Last week I had the great idea to take two tired kids to an outdoor concert that started right at the Bean’s bedtime. They held it together great at the concert and we had a great time dancing and play. The trouble started when it was time to go home.
Somewhere between the park and our car (about a quarter of a block), Scorch decided that we just had to stop by the store on our way home to buy him a toy. I tried explaining to him that no, we don’t just buy toys for the heck of it- he gets them for birthdays, Christmas & when he earns them. He was not happy. Turns out he thought since the Bean was having a birthday, he too should get toys because otherwise it simply wasn’t right. And when Scorch thinks things aren’t right, he tells me loudly, with tears.
“Mom- it’s unfair that I don’t get a toy too. Do you know what unfair means? It means that it’s not fair. If the Bean gets toys on her birthday, then I get toys then too otherwise it’s unfair.” (I love it when my kids give me vocabulary lessons!)
I tried explaining to Scorch that no, each of them have a birthday once a year and on his birthday, the Bean didn’t get any toys, so he doesn’t on her birthday. He wasn’t having it, so he kept up his rant/crying/pleading/threatening tirade the entire 15 minute ride home. When we got home, he seemed to have realized that his words weren’t making a dent, so he grabbed some chalk and drew me a picture on the driveway as I was getting the Bean out of the car. Behold:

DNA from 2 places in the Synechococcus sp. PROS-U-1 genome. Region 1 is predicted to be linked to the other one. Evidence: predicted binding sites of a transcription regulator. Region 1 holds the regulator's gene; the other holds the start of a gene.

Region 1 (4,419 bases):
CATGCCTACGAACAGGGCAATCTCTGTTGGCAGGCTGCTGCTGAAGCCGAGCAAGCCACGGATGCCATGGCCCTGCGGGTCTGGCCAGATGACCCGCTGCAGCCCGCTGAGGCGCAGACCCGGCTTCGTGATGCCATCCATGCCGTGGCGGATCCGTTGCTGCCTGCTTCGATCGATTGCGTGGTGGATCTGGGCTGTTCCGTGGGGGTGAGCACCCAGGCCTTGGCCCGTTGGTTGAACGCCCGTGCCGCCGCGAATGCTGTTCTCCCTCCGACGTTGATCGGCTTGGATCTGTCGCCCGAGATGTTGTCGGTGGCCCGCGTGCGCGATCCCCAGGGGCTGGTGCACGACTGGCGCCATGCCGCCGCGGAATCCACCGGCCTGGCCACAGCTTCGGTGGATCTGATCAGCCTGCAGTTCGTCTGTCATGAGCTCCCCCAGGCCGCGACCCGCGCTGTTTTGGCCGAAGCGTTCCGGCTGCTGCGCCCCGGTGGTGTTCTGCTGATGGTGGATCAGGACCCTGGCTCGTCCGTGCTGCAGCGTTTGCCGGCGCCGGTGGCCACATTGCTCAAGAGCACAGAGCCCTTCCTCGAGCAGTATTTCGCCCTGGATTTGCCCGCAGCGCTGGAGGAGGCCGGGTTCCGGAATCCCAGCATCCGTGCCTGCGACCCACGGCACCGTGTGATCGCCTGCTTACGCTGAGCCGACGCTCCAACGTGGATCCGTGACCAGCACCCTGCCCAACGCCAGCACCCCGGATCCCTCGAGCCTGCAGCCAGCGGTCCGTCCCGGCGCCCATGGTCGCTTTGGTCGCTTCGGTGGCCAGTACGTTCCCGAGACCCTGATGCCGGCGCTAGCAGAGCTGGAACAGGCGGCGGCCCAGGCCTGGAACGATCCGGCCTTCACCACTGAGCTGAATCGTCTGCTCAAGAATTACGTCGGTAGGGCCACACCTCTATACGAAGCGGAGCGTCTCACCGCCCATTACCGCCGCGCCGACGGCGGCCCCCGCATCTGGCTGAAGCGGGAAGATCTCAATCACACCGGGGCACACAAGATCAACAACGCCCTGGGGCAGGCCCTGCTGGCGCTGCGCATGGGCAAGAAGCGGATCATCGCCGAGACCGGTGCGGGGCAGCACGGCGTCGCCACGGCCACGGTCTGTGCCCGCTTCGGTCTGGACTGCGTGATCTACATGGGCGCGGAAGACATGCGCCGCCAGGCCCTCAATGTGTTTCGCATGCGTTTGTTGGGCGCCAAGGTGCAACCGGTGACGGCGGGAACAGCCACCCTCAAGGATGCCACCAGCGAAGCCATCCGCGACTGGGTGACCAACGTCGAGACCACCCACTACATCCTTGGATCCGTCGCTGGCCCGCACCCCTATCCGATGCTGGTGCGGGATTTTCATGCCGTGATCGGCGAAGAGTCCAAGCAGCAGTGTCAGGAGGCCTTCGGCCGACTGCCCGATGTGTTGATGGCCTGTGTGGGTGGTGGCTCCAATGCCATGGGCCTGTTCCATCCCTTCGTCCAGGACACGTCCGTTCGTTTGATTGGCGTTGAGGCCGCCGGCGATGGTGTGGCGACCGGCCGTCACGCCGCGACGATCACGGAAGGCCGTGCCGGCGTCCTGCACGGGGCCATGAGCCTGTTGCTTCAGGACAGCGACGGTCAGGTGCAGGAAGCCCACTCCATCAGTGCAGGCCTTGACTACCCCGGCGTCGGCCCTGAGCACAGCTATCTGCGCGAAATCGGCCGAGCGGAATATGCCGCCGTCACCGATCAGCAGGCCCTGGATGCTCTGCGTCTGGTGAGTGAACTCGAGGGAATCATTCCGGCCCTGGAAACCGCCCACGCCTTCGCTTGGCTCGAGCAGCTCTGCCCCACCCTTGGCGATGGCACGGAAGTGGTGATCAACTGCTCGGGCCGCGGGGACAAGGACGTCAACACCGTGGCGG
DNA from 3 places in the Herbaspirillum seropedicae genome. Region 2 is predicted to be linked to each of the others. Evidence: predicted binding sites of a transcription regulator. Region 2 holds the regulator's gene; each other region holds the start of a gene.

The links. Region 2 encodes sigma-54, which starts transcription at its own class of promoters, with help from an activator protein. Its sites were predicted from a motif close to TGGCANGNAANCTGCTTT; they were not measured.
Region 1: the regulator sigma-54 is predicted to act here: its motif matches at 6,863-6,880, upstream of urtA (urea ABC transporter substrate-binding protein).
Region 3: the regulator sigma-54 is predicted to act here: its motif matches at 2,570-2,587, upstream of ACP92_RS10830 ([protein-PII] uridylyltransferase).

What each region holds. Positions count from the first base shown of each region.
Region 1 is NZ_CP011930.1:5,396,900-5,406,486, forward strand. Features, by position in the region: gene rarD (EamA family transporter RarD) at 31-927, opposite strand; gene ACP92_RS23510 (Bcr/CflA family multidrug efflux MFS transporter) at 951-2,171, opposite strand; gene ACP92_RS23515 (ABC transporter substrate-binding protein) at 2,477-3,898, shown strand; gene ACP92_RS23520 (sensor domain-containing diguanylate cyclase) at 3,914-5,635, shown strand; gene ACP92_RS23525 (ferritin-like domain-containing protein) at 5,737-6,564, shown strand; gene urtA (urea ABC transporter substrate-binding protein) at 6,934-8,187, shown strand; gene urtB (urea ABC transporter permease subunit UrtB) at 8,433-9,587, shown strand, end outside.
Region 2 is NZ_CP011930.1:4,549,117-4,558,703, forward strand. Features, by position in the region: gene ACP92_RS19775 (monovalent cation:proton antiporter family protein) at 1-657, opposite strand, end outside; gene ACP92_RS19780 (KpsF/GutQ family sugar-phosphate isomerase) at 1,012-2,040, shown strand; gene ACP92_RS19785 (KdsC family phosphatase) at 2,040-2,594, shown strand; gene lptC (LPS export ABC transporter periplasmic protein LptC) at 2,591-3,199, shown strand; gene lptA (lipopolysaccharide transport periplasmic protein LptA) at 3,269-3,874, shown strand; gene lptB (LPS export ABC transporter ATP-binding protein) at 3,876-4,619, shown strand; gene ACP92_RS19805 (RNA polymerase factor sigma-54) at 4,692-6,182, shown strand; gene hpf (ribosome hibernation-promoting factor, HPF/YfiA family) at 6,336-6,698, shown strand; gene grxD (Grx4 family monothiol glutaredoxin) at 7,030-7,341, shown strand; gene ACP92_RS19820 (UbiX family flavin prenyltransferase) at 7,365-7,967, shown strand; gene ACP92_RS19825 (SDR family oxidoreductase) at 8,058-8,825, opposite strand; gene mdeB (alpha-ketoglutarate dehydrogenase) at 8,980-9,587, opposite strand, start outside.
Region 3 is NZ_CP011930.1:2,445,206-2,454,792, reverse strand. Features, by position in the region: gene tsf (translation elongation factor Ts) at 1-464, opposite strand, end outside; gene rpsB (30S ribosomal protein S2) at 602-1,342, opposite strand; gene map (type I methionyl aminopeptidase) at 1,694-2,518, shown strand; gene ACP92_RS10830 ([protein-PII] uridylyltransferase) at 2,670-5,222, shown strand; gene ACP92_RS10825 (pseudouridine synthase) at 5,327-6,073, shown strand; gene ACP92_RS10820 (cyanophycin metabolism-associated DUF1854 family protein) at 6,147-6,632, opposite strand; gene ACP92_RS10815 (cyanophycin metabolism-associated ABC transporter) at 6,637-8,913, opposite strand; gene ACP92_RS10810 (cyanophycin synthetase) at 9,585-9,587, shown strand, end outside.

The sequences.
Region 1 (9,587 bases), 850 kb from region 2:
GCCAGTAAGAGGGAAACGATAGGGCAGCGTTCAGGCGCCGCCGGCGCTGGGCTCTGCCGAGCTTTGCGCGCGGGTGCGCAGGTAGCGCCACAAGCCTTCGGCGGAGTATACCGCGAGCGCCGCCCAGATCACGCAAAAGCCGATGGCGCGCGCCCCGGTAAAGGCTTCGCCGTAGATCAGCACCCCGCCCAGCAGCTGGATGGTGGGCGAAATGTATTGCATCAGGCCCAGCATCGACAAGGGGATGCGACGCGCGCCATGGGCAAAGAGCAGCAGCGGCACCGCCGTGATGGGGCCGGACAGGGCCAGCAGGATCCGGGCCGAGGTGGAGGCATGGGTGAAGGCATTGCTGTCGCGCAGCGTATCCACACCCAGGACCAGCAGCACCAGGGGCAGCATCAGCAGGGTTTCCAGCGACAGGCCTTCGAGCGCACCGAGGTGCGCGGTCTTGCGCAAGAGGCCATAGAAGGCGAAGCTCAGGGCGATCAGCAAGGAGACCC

When I asked Scorch what he drew, he told me it was a picture of Sad Scorch crying because he had the worst mom ever. The picture is still on our driveway and I laugh every time I see it- it’s a wonder that boy has the will to get out of bed in the mornings with me as his mother.
Quick side note- my niece, the incredible Baby Lala, now weighs over 10 lbs!! Not to shabby for a kid who started out life at less then 2 lbs big!